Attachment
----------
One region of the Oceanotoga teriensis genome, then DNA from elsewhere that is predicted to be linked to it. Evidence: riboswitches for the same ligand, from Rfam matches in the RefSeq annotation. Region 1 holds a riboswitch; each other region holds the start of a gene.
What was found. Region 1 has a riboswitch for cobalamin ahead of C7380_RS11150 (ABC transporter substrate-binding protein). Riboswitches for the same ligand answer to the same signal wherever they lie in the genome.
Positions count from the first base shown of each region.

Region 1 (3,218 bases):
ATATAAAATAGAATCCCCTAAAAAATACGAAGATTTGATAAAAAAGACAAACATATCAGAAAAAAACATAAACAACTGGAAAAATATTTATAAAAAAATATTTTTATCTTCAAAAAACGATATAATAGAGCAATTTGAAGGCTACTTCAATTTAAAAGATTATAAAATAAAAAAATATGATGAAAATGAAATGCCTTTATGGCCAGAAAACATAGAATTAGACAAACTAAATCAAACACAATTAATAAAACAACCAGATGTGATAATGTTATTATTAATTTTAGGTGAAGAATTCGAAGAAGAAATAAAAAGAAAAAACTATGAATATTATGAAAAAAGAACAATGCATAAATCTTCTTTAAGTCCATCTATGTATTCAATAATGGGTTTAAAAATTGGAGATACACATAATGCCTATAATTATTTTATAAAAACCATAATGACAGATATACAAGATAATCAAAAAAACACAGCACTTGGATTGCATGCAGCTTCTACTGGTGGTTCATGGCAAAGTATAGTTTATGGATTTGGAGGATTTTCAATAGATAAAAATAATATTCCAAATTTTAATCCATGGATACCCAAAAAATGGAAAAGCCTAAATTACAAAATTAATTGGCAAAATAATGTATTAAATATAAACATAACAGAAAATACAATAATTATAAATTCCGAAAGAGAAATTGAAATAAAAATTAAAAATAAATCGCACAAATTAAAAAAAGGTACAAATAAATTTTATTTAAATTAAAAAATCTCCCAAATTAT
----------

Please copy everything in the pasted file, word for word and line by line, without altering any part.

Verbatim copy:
One region of the Oceanotoga teriensis genome, then DNA from elsewhere that is predicted to be linked to it. Evidence: riboswitches for the same ligand, from Rfam matches in the RefSeq annotation. Region 1 holds a riboswitch; each other region holds the start of a gene.
What was found. Region 1 has a riboswitch for cobalamin ahead of C7380_RS11150 (ABC transporter substrate-binding protein). Riboswitches for the same ligand answer to the same signal wherever they lie in the genome.
Positions count from the first base shown of each region.

Region 1 (3,218 bases):
ATATAAAATAGAATCCCCTAAAAAATACGAAGATTTGATAAAAAAGACAAACATATCAGAAAAAAACATAAACAACTGGAAAAATATTTATAAAAAAATATTTTTATCTTCAAAAAACGATATAATAGAGCAATTTGAAGGCTACTTCAATTTAAAAGATTATAAAATAAAAAAATATGATGAAAATGAAATGCCTTTATGGCCAGAAAACATAGAATTAGACAAACTAAATCAAACACAATTAATAAAACAACCAGATGTGATAATGTTATTATTAATTTTAGGTGAAGAATTCGAAGAAGAAATAAAAAGAAAAAACTATGAATATTATGAAAAAAGAACAATGCATAAATCTTCTTTAAGTCCATCTATGTATTCAATAATGGGTTTAAAAATTGGAGATACACATAATGCCTATAATTATTTTATAAAAACCATAATGACAGATATACAAGATAATCAAAAAAACACAGCACTTGGATTGCATGCAGCTTCTACTGGTGGTTCATGGCAAAGTATAGTTTATGGATTTGGAGGATTTTCAATAGATAAAAATAATATTCCAAATTTTAATCCATGGATACCCAAAAAATGGAAAAGCCTAAATTACAAAATTAATTGGCAAAATAATGTATTAAATATAAACATAACAGAAAATACAATAATTATAAATTCCGAAAGAGAAATTGAAATAAAAATTAAAAATAAATCGCACAAATTAAAAAAAGGTACAAATAAATTTTATTTAAATTAAAAAATCTCCCAAATTAT